An Egypto-Roman alabaster vase
An Egypto-Roman alabaster vase
This is a fine vessel from Italy, probably dating to the 2nd century AD. It has an ovoid body, tapering to the flat base, rounded shoulder, curving to a rim, with a conical lid.
The exterior surface is polished, with the horizontal banding of the brown-veined calcite skillfully exploited. Interior completely hollowed.
Height 44.5 cm, diameter 21.5 cm
Like most vessels of this type, it is made of an Egyptian alabaster. In technical terms it is calcite, and not an alabaster as referred to by the modern geologists (who use this name for the compact fine-grained variety of gypsum, a mineral composed of hydrated calcium sulphate). Archaeologists use the term alabaster for a fine-grained banded deposit of calcite, a mineral composed of calcium carbonate. It was deposited as flowstone, stalagmites and stalactites. Similar compact banded rocks are deposited by hot springs. Geologists refer to these stones as compact banded travertine, but also use the term ‘oriental alabaster’.
The Egyptians quarried this stone from the Early Dynastic Period onwards in the Nile valley. The most important quarry, and the principle source of the Egyptian alabaster, exploited from the reign of Khufu (4th Dynasty) was Hatnub (the name meaning ‘mansion of gold’) located 18 km from Amarna, on the eastern side of the Nile in the middle Egypt.
When held close to the light the stone displays a wonderful effect, becomes almost translucent and seems to glow, and its veins are clearly visible. The luminous property was highly priced in Egypt, and used in sarcophagi, temples and sacrificial vessels.
Egyptians believed that death was not the ultimate act of a human being with greater conviction than any other ancient people. And thus, a great portion of the Egyptian art was concerned with the specter of death and the problem of how best to undertake the passage to the other side.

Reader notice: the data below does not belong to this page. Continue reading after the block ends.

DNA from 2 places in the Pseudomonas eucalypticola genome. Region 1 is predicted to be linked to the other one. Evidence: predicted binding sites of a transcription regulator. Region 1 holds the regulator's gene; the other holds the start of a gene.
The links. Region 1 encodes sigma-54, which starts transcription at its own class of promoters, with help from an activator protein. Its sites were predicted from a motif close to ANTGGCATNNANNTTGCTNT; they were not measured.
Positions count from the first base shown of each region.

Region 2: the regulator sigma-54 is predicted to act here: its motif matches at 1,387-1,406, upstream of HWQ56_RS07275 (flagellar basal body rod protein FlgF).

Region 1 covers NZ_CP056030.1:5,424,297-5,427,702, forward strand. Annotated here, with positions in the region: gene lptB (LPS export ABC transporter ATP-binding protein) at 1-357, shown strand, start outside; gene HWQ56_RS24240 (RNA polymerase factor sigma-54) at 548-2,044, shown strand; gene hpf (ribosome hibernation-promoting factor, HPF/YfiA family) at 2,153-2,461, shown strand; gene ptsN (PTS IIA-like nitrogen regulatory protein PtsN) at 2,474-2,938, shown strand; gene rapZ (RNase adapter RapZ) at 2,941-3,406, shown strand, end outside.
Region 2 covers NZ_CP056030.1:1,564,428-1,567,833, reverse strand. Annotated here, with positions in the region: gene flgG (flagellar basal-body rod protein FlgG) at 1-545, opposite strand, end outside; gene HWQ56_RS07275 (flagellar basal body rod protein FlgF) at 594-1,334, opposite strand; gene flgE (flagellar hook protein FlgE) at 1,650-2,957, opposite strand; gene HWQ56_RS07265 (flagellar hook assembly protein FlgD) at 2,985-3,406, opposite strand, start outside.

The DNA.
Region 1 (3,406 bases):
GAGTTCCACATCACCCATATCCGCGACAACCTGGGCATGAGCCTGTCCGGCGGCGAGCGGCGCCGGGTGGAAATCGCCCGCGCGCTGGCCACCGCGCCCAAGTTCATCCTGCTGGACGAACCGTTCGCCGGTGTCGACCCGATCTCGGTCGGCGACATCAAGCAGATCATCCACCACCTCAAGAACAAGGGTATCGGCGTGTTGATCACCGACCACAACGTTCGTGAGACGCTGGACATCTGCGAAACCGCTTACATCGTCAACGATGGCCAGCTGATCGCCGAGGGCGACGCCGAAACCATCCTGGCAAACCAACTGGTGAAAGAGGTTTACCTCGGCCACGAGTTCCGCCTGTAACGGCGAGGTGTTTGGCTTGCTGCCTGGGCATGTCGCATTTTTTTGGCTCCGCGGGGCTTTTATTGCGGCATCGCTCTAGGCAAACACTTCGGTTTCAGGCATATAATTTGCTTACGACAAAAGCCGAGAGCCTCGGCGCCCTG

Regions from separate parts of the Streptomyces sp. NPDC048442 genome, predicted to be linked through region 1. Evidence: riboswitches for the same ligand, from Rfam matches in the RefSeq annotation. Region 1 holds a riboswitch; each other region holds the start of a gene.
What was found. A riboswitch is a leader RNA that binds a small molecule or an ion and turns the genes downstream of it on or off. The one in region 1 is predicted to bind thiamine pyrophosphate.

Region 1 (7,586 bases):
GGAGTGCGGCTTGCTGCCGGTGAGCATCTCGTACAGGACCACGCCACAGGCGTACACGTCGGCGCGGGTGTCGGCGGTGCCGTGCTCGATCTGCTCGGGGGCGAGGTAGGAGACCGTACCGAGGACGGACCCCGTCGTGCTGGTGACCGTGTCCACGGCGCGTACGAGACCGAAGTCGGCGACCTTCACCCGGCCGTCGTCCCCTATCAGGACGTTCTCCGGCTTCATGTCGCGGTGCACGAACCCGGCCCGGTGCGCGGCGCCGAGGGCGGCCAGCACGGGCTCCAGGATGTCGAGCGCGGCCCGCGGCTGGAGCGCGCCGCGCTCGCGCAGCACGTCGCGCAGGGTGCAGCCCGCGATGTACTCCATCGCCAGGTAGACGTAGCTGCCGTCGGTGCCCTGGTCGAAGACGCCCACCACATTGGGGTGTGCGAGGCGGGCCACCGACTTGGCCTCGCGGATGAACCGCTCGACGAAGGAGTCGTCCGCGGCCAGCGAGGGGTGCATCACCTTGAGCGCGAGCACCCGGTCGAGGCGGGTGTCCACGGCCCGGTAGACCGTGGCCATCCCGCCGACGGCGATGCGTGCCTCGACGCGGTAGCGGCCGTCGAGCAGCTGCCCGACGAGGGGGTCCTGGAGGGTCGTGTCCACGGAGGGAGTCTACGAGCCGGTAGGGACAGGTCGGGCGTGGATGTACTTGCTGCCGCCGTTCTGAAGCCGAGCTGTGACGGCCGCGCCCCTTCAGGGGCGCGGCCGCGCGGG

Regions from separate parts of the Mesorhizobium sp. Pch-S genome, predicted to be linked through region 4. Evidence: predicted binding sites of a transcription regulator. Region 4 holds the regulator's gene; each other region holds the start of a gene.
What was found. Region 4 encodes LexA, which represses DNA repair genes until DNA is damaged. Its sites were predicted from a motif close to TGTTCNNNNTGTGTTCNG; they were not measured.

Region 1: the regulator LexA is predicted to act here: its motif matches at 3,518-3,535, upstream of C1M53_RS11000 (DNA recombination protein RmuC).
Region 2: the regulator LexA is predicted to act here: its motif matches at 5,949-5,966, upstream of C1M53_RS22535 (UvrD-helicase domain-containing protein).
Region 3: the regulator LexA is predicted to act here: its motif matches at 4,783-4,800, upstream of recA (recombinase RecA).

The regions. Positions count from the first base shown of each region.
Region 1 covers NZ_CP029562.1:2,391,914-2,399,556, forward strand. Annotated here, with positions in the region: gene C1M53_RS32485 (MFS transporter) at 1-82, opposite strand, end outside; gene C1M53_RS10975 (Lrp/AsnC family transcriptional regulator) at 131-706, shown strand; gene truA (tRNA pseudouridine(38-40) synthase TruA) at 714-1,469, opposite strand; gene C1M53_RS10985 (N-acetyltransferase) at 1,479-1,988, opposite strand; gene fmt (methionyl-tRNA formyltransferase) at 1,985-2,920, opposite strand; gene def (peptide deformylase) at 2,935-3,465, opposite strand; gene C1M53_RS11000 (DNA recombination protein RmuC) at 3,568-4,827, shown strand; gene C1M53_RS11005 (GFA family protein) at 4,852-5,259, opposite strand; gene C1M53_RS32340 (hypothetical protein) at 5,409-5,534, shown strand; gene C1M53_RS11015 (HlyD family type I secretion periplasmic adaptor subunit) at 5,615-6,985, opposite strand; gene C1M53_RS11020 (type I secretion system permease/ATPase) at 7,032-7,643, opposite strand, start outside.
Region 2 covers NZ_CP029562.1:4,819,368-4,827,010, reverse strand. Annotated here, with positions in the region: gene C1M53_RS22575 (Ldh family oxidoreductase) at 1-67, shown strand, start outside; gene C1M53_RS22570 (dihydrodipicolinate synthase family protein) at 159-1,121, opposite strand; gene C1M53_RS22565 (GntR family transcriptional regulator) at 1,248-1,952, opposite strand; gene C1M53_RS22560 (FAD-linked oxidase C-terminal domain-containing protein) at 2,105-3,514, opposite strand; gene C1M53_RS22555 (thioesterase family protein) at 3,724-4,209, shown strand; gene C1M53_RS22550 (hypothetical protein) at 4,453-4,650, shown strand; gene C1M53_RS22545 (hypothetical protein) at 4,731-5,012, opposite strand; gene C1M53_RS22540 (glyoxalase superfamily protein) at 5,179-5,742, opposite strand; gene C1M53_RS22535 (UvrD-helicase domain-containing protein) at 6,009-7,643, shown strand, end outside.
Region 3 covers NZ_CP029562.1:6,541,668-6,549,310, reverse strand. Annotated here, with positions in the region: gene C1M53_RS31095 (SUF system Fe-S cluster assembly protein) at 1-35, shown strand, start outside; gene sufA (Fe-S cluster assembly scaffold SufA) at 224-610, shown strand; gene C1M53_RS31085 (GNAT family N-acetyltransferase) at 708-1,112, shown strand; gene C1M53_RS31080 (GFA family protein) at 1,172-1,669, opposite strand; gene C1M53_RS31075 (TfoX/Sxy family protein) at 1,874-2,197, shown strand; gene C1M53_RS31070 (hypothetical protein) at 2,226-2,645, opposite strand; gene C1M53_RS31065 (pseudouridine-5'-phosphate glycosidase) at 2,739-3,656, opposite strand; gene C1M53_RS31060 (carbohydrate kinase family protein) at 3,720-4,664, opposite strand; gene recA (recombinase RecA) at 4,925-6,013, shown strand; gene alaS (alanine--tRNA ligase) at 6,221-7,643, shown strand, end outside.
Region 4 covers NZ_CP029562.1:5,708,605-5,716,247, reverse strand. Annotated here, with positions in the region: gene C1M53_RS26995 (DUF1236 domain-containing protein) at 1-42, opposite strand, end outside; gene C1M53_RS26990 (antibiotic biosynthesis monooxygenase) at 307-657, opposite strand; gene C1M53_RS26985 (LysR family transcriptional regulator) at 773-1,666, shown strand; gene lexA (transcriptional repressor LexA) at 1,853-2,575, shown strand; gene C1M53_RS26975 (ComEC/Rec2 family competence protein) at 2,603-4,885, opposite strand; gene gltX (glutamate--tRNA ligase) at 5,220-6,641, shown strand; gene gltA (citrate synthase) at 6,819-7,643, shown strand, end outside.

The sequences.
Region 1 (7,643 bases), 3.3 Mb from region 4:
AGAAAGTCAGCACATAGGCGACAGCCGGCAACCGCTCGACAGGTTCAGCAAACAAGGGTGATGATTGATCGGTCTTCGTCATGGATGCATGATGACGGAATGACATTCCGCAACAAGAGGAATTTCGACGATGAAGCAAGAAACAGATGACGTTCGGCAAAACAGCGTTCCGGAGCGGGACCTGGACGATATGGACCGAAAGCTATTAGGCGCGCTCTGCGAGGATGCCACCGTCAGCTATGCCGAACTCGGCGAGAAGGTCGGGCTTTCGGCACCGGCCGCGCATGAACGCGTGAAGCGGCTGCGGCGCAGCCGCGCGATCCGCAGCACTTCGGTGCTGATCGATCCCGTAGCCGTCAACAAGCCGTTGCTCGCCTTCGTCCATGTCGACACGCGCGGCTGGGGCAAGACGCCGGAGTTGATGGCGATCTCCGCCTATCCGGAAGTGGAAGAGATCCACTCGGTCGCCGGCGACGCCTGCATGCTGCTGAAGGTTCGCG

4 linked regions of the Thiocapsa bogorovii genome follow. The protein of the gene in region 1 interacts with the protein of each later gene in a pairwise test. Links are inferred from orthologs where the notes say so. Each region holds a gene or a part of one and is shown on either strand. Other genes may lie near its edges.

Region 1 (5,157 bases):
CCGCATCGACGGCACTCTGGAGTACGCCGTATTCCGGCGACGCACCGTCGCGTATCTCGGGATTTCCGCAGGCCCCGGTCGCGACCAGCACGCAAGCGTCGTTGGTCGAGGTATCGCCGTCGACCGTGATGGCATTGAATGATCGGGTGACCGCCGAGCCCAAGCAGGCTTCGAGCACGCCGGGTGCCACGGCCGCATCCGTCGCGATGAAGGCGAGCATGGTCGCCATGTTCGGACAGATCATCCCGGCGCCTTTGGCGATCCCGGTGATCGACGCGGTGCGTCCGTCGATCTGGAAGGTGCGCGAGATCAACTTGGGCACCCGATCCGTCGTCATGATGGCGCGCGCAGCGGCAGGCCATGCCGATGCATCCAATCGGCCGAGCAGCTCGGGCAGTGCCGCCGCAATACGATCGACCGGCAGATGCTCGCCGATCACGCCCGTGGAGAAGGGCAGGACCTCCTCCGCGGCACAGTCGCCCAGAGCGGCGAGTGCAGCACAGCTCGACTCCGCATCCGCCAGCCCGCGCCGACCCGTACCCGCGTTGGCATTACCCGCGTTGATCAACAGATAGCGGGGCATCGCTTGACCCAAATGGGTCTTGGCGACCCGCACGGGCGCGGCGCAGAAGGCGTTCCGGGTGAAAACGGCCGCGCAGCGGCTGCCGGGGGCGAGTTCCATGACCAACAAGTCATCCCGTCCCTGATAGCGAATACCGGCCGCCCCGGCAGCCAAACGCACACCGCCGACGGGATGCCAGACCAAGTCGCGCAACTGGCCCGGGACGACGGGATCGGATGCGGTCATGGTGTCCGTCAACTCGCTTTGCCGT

Canopic jars were used during the mummification process to store and preserve the internal organs of the deceased owner for the afterlife. They were commonly either carved from stone or were made of pottery. The name "canopic" reflects the association by the early Egyptologists with the Greek legend of Canopus, who was the pilot of the ship of King Menelaus of Sparta during the Trojan War, and a handsome young man, who was loved by Theonoe, the Egyptian prophetess, but never reciprocated her feelings. According to the legend, while visiting the coasts of Egypt, he was bitten by a serpent and died. Canopic jars were used from the time of the Old Kingdom up until the time of the Late Period (664-332BC).
The Old Kingdom, best known for the pyramids of Giza and Saqqara, was one of the most vibrant and innovative periods for Egyptian culture. Not only did the Egyptians master the art of building in stone, but over a period of 500 years they established artistic canons that will last for more than 3,000 years. Canopic jars of the Old Kingdom were simple stone or pottery jars, with plain lids, flat or domed. They are almost never inscribed.
In the Middle Kingdom inscriptions became more usual, and the lids were often in the form of heads. The viscera were not kept in a single canopic jar: each jar was reserved for specific organs. By the Nineteenth Dynasty each of the four lids depicted one of the four sons of Horus, as guardians of the organs. (One invokes the protection of the god Hapy, associated with and the protector of the lungs, the other invokes the goddess Neith, associated with and protector of the stomach; a third jar would have been inscribed with an invocation by Isis to the god Imsety, associated with the liver, and a fourth jar would have had an invocation by Selqet, to Qebehsenuef, associated with the intestines.)
By the Late or Ptolemaic Period the internal organs were simply wrapped and placed with the body.
The outside has a patina, which indicates that it was excavated approximately a hundred years ago. For similar vessels cf. F. Petrie, The Funeral Furniture of Egypt, London, 1937.